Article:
jk13k 2015 Entry
Play the contest entry at http://js13kgames.com/entries/bombs-away and retweet/like/g+!
- Bombs and Wells: clicking will shoot a bomb/well. The farther from your ship you click, the bigger/more powerful the bomb will be.
- Levels: the first level is a sandbox, not the whole game! It's also way too long by poor design. The first few levels attempt to introduce enemies and concepts, before you get turned loose against ever-increasing odds.
- Weapon Select: Mouse wheel OR touch the corresponding button down below
This was my first solo entry for the contest starting completely from scratch. I did a lot of things better than I expected, and I certainly fell short on quite a few.
My Original Goal and Where It All Went Wrong:
I set out with the intent of making a platformer where your only method of locomotion was bomb-jumping. Originally I wanted stationary turrets to bomb you, knocking you off course, and maybe have a limited number of bombs.
What threw me off this course was getting all of the walls to work properly. Corner cases, collision cases from different directions and how to handle them....it all starts to suck when accounting for all that, especially without hacking it together. I'm sure there's a simple way to do it, but I got frustrated and moved away from it.
I settled on an arena, and originally the goal was survival. After I got bouncing around done, and a sandbox with variable gravity, I started adding bots. Fleshing out the game stopped when, well...the time ran out.
What Went Well:
Mechanics: For the most part, the mechanics work about as well as I could have hoped for given the total amount of time spent on them. The bombs, once you get the hang of them, are fun and useful, even if some cases are not quite right. The wells, though harder to incorporate, get much more useful as gravity increases as they directly counter it. The enemy spawners work pretty well.
One thing I wish I could have spent more time on was basic enemy AI. The bombers should have been able to calculate some trajectories to keep themselves off the walls, and ideally a set of bots should have worked to protect their spawner. An intelligent bot-spawner swarm could make for a really hellish, fun level.
Framework: I loosely based my framework on my first JS13K entry, a physics based ship game, which was all built in one mangled JS file. Yeah, it was my first effort. Yuck. This time, up until the final crunch, I kept my code relatively clean and maintainable. Once the contest is done, I'll probably go back and clean it up a bit. I think I've finally settled on a general 2d method for putting together HTML5 games. It lacks the ability to do sound and multiplayer for now, but I can iron that out over the winter and come back with a much stronger concept for next year.
One thing that was especially helpful was working only in Game Units for distances. After I got the game window scaling properly for desktop and mobile, I abstracted all of my primitive draw methods out to take Game Units and do the conversions internally, so once I set up a particular primitive I didn't need to ever worry about scaling again. Except with my text, which looks terrible on a small screen because, well, I was tired and forgot to test it. Working in game units also made it very easy to set up the physics equations, because I could treat every game unit as a meter.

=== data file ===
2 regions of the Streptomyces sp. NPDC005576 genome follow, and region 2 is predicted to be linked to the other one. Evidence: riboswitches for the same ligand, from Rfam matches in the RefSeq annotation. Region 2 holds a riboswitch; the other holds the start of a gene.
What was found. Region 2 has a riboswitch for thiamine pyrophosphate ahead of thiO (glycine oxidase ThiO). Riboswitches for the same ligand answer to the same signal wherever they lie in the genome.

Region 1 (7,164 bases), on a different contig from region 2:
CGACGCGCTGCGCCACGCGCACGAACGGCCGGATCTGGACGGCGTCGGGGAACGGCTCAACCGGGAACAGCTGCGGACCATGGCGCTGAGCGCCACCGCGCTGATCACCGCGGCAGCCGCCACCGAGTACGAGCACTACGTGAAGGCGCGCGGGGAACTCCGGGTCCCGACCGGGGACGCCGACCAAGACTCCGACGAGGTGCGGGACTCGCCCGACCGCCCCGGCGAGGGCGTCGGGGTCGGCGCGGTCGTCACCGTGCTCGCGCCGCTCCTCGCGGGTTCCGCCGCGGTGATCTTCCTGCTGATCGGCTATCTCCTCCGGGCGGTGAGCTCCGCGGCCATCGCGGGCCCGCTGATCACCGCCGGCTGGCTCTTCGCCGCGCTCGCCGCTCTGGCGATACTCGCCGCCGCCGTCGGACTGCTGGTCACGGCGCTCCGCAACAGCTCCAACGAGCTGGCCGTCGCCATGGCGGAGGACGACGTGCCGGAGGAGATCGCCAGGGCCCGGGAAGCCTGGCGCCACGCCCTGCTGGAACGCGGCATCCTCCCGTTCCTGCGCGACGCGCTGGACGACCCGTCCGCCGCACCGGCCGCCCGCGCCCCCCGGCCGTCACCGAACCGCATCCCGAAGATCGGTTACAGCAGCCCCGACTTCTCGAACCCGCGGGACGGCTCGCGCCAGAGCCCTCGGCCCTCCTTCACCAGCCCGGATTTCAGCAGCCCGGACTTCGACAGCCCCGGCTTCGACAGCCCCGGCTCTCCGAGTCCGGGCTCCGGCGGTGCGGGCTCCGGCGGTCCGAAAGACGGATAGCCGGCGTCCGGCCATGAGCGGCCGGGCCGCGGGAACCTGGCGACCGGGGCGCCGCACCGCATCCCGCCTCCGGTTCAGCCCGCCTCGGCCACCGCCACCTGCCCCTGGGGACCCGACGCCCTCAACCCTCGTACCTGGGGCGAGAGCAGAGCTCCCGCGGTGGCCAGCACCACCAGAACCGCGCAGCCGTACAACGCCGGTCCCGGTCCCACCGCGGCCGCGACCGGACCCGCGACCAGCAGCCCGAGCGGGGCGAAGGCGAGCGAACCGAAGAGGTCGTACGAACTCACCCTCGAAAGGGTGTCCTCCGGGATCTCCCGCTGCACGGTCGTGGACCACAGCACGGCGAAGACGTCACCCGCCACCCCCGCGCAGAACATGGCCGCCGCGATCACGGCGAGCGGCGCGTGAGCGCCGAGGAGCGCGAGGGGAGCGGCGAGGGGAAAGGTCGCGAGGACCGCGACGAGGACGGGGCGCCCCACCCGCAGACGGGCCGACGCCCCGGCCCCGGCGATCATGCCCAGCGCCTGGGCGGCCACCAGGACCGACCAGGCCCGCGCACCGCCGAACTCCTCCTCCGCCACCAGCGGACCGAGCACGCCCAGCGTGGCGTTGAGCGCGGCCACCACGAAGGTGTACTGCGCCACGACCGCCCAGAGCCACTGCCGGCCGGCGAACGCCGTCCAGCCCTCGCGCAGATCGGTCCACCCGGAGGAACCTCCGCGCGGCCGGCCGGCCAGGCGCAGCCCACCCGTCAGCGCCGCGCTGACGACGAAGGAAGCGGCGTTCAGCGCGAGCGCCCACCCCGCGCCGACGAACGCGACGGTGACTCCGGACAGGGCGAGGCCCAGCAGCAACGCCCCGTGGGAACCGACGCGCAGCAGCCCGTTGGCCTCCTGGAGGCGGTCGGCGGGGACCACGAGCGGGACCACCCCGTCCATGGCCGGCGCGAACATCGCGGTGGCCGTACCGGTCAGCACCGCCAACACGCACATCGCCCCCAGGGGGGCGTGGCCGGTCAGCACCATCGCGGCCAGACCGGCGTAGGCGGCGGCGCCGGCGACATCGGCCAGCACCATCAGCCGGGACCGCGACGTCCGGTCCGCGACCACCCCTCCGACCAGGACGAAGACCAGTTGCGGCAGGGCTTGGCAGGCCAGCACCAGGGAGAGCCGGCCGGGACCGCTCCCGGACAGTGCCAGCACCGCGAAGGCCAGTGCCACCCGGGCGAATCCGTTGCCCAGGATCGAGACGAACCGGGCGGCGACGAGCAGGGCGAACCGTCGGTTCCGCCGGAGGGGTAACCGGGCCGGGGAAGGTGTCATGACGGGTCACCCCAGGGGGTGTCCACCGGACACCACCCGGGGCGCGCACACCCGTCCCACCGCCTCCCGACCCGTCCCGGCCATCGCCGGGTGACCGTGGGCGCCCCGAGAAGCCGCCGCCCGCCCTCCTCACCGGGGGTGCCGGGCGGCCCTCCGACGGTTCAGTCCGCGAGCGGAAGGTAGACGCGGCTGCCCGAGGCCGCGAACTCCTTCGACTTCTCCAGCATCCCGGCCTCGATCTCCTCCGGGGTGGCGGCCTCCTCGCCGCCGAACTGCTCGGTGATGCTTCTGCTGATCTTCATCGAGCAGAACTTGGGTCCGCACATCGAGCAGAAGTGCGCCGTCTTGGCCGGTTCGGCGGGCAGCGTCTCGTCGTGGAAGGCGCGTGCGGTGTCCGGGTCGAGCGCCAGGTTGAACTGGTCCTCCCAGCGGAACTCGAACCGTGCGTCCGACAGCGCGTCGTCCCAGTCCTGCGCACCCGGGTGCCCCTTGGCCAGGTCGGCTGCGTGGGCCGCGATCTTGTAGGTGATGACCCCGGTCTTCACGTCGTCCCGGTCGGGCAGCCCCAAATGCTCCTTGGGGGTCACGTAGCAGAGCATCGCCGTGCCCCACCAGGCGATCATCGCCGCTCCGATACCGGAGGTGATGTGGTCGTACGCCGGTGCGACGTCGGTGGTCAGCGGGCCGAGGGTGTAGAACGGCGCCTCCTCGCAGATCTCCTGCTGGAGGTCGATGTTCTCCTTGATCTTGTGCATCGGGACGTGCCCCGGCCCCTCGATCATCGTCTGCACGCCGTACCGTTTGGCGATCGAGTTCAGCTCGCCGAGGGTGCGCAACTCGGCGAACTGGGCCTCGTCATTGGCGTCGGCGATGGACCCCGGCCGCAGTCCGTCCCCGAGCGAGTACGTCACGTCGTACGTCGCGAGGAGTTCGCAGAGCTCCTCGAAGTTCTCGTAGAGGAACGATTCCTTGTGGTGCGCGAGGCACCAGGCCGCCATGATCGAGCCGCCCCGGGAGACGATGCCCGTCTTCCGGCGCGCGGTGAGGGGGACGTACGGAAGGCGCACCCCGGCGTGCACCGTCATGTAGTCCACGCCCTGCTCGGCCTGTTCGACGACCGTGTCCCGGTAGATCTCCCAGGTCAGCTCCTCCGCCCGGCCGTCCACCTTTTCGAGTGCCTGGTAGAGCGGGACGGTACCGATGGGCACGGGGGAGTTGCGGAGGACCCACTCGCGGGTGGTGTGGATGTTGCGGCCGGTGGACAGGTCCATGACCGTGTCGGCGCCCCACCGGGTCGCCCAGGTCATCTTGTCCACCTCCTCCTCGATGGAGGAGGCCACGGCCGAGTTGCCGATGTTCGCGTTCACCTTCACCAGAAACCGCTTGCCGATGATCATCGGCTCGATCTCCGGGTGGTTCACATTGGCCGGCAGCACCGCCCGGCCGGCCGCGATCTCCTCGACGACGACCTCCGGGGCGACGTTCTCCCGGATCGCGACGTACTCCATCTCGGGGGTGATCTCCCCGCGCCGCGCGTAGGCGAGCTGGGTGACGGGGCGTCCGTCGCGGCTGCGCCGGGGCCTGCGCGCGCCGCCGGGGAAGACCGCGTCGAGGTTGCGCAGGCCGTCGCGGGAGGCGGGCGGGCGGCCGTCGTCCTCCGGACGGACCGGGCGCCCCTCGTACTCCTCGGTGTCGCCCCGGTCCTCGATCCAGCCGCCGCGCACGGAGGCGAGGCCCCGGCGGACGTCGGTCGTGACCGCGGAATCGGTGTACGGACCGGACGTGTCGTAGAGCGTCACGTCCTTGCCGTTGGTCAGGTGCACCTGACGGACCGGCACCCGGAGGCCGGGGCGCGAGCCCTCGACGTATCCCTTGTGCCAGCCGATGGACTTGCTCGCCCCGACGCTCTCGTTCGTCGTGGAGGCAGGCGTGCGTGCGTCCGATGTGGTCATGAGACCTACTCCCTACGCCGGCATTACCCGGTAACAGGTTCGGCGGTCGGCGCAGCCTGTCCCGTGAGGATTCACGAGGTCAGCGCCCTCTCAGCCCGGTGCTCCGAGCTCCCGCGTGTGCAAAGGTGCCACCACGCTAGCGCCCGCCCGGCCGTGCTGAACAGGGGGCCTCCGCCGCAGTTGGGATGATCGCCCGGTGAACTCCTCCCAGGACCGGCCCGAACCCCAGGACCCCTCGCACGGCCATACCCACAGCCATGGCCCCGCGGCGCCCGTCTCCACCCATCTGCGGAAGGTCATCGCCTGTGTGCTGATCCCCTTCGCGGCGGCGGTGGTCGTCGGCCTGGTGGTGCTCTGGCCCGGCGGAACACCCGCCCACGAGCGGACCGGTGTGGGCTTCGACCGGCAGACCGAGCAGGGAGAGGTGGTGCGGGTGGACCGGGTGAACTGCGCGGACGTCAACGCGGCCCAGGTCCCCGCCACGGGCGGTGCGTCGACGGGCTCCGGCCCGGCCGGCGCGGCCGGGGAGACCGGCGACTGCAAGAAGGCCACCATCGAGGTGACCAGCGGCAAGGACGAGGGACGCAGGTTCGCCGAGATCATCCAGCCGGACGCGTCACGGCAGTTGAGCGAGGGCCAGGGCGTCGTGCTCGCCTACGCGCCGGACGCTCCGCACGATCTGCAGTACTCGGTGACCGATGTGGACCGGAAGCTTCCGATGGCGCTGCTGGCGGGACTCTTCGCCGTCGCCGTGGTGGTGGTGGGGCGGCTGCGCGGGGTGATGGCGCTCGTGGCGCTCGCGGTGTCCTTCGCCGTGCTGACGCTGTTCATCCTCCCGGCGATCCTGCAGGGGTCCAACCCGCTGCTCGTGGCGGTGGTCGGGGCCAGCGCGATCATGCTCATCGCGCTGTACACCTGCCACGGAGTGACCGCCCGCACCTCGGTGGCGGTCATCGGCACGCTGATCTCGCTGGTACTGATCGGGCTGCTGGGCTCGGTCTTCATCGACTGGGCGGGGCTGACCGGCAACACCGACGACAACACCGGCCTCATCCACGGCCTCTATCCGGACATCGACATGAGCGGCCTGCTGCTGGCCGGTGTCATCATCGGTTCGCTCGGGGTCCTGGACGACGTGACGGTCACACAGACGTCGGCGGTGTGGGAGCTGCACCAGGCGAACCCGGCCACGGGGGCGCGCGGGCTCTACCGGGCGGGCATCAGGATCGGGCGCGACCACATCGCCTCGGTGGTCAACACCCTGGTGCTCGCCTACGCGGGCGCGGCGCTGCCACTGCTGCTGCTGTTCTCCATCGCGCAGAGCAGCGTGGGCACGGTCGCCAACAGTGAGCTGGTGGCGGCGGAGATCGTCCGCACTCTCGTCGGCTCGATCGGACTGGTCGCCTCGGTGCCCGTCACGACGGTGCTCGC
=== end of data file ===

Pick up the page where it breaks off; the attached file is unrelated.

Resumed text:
I also abstracted out a lot of features for building the game, even if they aren't showcased that way in the final product - I have three color pallettes I can swap with a key press in game(removed for release), and my camera is the same way, although the player-centric camera is hopelessly broken/ignored in the spirit of finishing. The game is also fairly capable of handling two players, but again - ran out of time.
What Could Be Improved:
Scope: I tried to do A LOT with this game, and probably bit off more than I could chew. I waited until the very last minute to put together the level system, and as a result, well, it looks like I tried to pull an all nighter and THEN try to build a level system! Timer doesn't work, enemies spawn in a clunky manner, often killing themselves before you can get to them, and levels switch too quickly, eating up your hard earned(ha) powerups before you can get to them.
Learning ingame: This fell flat on its face. What was supposed to be a series of introductory levels turned into a 30 second lag at the start of every match, which, combined with the not-so-intuitive and poorly explained controls resulted in the only streamer I saw try it quitting almost immediately. Not their fault: the game was almost painful to watch, especially knowing how much content was behind the UX wall.
UX: This was my biggest failure. The UX was awful. Terrible. All the mechanics in the world could not have saved it. It looked clunky, it felt clunky, and it didn't bite into the player and make them want more. I would have been better off starting iwth a level loop and building every more complicated enemies than the other way around.
What I Want For Next Year:
Sound: I think simple sound for the bombs/enemy death could really make them pop. The entries that did sound certainly have a leg up.
Better Collision Detection: I'm bad at it. I'm bad at timesteps and I'm bad at correcting for fine-grained collisions. I need to be better at it. Or at least spend more time on it.
Art: It's gotta be better. Circles and Squares don't cut it.
User Experience: I really want the player to open my game and get hyped up. That's why we're doing this, right?
Multiplayer: I ran out of time so I couldn't add MP functionality, but that's something I want next year as well.
Start Earlier: I was very light on work until the last week. I want to set a hard goal of 'no commits in the final 12 hours' next year and really push myself to use all the time available.